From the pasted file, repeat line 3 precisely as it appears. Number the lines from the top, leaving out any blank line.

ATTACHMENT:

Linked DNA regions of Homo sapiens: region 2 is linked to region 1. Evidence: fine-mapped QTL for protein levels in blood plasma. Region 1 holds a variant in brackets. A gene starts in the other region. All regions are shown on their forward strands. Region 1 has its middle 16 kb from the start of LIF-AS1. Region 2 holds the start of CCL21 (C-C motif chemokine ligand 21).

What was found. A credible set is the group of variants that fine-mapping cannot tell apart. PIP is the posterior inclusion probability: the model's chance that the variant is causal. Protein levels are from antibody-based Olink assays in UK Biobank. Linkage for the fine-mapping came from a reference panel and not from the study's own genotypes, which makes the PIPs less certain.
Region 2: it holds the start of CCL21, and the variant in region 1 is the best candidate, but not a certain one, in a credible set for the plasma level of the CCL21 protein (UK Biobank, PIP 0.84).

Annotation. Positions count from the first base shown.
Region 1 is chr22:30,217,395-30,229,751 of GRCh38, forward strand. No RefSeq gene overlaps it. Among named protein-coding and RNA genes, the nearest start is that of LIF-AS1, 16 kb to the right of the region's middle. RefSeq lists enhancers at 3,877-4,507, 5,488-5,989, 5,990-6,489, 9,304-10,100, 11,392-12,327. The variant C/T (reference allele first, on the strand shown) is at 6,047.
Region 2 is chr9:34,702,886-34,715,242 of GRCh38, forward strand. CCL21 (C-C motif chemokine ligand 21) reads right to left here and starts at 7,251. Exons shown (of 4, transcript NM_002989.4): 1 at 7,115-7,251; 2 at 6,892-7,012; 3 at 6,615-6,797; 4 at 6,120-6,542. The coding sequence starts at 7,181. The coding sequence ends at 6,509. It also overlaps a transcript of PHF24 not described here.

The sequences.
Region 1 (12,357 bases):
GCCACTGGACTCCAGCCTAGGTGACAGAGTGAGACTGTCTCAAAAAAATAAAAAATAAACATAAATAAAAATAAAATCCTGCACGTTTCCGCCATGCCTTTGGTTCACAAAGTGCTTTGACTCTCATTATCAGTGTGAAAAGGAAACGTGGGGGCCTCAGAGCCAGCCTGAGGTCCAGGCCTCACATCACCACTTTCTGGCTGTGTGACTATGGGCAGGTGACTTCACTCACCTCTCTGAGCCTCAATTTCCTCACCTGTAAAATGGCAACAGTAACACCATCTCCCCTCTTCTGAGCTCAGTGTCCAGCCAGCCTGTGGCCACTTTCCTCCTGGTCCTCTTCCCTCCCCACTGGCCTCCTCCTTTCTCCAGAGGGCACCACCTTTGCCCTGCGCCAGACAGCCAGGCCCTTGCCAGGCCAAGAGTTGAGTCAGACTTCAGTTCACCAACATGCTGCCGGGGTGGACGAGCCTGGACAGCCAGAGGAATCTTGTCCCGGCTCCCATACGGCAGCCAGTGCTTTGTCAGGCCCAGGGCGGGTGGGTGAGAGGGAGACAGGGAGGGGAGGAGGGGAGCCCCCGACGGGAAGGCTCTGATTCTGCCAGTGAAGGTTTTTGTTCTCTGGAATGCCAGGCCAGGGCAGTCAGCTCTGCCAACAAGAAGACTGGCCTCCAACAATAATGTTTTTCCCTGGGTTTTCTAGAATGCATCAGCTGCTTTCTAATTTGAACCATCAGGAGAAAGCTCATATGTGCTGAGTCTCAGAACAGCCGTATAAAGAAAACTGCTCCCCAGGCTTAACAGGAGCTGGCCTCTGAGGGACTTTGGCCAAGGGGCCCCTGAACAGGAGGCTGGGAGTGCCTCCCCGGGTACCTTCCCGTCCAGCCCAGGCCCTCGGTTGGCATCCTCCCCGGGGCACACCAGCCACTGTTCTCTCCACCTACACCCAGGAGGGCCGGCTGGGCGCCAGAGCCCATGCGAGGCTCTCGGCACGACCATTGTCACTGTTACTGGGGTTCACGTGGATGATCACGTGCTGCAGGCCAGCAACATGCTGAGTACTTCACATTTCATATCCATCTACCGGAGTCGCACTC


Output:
Region 2: it holds the start of CCL21, and the variant in region 1 is the best candidate, but not a certain one, in a credible set for the plasma level of the CCL21 protein (UK Biobank, PIP 0.84).